Some wine experts lament the alleged death of quality online wine journalism. Yet critics like Jancis Robinson embrace this modern change, saying that social media is transforming the way we think about wine for the better. In a recent interview, Robinson said, “There was a time when someone like me could hand down opinions from on high and never be challenged. Nowadays people can comment and engage, and call my opinion rubbish. We are held accountable. I think it’s healthier.”1 Today’s collectors have more wine research options than ever before as online forums emerge for fellow wine collectors. In 2015, it’s not enough anymore to simply read a wine magazine or a Robert Parker rating; as online wine ratings become more important for young drinkers, collectors will need to know how to navigate online wine community forums.
Using a Wine Forum to Predict Markets
The best use of social media for serious collectors is as a way to find out what wine vintages Millennial wine drinkers are buying. A study found that only 17 percent of Millennial wine drinkers look to professional wine columnists and sommeliers for information about what wine to buy. Similarly, only 22 percent of this generation purchased print wine magazines for information. The vast majority of the youngest wine generation are turning to online resources for research, either looking directly at an estate’s website, or reading peer reviews of wine on an amateur wine forum.
Seasoned collectors can learn from the youngest generation of wine drinkers by signing up for and monitoring the top wine forums to find out which wines people are talking about most frequently. As we have seen in the past with California’s cult wine movement, it’s important for collectors to have a finger on the pulse of modern wine trends, not just established estates already known for their quality. The best use of resources for collectors is a combination of wine tasting notes from print magazines or expert ratings and keeping a close watch on amateur forums for trends.
Some collectors may worry about the quality of information on forums, but most of the time, amateur ratings closely match those of experts. For example, on Vinfolio’s community wine forum, Kosta Browne’s 2010 Sonoma Coast Pinot Noir received an average rating of about 92 from experts, with community forum members giving it overall similar ratings (between 91 and 95 points). Similarly, the 2013 Chateau Ste. Michelle Cabernet Sauvignon received a score of 90 from both Wine Enthusiast and Wine Spectator, while community forum members rated it as an 89, on average. When Robert Parker tasted the 2005 Mancuso Vino de la Tierra, he gave the wine a 96, saying it still needed time to develop. Forum members agreed, rating it with an average of 95, and saying the tannins were still too tight. Even older vintages, like the 1995 Angelus, receive multiple reviews from collectors on the forum, giving this vintage an average score of 94. Tasters found that the wine had improved slightly with cellaring, compared which was consistent with the initial score of 92 that the vintage received from Wine Spectator.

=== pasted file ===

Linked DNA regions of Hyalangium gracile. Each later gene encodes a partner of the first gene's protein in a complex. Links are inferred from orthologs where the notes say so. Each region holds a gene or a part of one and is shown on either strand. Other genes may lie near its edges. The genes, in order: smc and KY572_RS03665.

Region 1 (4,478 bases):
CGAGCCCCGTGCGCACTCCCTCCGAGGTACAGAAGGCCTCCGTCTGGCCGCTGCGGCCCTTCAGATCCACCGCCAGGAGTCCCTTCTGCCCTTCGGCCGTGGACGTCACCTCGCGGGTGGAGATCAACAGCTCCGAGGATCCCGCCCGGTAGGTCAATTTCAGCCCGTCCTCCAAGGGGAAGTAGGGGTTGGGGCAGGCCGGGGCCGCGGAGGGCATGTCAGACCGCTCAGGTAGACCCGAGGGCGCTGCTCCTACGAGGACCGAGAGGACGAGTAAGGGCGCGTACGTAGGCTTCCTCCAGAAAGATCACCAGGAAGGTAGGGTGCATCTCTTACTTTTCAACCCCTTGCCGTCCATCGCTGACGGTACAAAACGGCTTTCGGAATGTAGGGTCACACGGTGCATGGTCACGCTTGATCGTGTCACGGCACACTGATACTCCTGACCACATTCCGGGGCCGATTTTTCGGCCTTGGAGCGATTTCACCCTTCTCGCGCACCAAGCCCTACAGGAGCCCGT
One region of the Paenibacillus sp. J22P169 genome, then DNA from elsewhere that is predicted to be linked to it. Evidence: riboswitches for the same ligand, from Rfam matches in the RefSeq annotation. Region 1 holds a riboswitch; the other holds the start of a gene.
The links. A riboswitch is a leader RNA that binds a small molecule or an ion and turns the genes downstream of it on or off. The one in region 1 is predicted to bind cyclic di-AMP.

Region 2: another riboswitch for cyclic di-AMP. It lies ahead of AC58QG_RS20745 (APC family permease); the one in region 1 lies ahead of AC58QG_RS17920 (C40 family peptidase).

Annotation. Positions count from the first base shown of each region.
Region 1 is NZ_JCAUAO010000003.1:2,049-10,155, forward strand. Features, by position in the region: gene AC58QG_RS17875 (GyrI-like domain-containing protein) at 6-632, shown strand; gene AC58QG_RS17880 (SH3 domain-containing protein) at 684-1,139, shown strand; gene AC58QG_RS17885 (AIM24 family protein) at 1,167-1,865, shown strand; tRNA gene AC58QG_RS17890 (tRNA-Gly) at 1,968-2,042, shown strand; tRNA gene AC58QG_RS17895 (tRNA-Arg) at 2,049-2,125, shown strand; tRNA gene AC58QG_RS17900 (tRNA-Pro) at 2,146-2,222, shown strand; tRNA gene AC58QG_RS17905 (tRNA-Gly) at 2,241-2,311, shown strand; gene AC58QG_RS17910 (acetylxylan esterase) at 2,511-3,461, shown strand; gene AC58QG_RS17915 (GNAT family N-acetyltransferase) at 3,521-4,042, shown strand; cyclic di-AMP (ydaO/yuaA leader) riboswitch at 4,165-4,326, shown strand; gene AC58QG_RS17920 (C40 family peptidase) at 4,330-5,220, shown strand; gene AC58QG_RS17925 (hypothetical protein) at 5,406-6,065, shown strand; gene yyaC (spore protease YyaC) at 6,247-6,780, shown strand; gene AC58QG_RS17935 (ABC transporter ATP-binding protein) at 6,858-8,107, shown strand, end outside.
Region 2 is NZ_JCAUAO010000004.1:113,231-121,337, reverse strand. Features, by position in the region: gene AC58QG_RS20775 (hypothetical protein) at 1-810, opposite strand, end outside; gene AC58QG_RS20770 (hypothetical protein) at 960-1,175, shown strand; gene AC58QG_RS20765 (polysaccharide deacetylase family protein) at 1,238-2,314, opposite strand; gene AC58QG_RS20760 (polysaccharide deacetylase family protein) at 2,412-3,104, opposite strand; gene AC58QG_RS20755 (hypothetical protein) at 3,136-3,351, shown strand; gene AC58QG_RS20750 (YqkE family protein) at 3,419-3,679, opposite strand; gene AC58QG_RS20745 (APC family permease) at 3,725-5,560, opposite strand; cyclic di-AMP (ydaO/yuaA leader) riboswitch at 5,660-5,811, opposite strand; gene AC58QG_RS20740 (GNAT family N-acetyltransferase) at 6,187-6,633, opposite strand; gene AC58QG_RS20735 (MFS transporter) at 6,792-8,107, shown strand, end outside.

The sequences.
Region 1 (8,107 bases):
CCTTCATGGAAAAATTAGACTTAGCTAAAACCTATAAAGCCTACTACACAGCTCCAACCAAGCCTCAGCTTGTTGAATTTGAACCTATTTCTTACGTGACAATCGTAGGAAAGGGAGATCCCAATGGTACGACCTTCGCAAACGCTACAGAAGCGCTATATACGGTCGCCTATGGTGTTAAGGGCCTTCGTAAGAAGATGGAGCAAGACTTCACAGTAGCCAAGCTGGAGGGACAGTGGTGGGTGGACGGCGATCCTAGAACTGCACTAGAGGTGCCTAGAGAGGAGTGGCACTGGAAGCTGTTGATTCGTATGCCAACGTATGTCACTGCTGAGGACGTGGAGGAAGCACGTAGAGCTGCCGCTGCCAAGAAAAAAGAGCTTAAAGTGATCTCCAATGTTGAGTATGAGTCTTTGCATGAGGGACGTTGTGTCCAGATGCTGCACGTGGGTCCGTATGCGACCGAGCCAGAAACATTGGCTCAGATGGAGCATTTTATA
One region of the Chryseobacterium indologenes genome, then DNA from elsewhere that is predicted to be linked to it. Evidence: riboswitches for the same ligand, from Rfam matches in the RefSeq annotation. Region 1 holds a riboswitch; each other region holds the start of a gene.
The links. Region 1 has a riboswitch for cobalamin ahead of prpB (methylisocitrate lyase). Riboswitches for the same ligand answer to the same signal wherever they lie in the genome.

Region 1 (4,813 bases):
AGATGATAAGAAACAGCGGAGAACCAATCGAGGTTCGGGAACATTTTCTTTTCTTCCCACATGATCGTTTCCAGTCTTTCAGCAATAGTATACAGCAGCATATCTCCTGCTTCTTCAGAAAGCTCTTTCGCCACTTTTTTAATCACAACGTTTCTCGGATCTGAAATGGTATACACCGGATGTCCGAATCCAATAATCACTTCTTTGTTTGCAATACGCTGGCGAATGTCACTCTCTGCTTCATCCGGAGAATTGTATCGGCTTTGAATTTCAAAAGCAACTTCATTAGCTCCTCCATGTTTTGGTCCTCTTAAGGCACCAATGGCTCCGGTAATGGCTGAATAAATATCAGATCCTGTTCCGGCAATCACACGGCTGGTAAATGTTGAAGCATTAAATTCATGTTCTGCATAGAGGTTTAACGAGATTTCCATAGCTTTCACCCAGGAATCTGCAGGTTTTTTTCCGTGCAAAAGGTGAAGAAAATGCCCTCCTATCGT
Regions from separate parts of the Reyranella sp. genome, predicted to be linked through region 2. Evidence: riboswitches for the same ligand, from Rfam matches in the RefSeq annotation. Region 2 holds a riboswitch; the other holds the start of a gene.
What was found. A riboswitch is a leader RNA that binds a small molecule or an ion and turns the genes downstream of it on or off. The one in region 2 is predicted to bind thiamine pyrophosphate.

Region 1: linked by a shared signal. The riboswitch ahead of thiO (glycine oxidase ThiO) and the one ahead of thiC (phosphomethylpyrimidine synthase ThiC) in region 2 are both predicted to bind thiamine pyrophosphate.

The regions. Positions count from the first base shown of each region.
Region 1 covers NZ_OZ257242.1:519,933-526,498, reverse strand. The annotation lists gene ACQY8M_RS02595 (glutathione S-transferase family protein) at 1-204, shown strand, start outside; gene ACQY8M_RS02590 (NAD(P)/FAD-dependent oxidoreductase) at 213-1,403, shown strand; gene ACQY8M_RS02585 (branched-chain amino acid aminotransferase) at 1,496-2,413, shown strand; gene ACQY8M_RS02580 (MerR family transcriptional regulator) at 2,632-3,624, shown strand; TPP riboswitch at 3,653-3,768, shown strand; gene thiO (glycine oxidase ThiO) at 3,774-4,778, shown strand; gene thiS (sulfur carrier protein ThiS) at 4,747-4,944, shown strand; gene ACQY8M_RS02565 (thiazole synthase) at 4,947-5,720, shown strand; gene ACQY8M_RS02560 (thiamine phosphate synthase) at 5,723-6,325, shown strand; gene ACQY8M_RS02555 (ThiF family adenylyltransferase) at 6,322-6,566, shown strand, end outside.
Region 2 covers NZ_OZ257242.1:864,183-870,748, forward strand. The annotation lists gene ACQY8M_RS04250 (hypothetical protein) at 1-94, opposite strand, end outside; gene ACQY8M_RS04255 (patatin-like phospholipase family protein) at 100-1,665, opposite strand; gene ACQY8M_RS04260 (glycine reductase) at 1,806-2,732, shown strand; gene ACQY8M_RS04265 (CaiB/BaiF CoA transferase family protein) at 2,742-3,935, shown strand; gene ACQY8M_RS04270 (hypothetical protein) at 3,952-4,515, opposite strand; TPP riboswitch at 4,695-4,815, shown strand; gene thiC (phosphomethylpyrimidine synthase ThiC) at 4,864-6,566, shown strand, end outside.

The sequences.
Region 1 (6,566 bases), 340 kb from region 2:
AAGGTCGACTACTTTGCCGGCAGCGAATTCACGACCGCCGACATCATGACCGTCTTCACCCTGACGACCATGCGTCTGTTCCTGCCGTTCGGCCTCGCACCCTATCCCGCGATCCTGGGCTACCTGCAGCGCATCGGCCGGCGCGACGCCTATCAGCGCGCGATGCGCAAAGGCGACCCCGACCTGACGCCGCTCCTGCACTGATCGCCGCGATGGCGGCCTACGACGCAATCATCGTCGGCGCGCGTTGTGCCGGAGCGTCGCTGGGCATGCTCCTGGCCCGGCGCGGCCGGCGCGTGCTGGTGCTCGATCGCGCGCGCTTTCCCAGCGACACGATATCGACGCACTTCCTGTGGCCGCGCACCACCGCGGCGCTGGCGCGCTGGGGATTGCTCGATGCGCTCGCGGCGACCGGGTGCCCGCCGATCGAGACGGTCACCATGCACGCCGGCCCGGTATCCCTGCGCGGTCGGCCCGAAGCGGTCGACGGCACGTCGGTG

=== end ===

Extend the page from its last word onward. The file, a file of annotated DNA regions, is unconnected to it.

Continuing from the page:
It seems clear that most forum users who are not trained wine critics can still judge the quality of a wine with some accuracy. And regardless of the wine’s actual quality, vintages that are consistently given high ratings among forum members are the most likely to increase in market value, since more users have tried, and would buy more of, those vintages.
Where to Find the Best Sources of Information Online
Forums are useful, but collectors should still take what they read online with a grain of salt. Sources and reputations cannot always be verified on forums, so it is essential for collectors to choose the best wine forums for their research. Community forums like Vinfolio’s primarily cater to users who have bought high-quality wines from the website, or who store their collections on Vincellar, indicating a level of experience and commitment to drinking and collecting wine. Forums that are attached to an online marketplace may also allow collectors to see what wines forum members have in their collections, which gives a better sense of the kind of wine the user typically drinks.
In the end, the open-ended quality of online forums leads to more diverse wine collections that don’t merely follow the suggestion of every major wine magazine. Trustworthy online community forums can be a way to discover the wines people are talking about right now, and maybe even some that might otherwise have flown under a collector’s radar. Of course, collectors should also research each wine they discover online through reputable market data aggregates, such as Liv-ex, to ensure that each bottle is worth including in their cellars.
Whether you are starting your high-end wine collection or adding to an established portfolio, Vinfolio is your partner in buying, selling, and professional storage. Contact us today to get access to the world’s finest wine.
- https://grapecollective.com/articles/jancis-robinson-on-natural-wine-the-importance-of-points-and-the-rise-of-the-hipster-sommelier ↩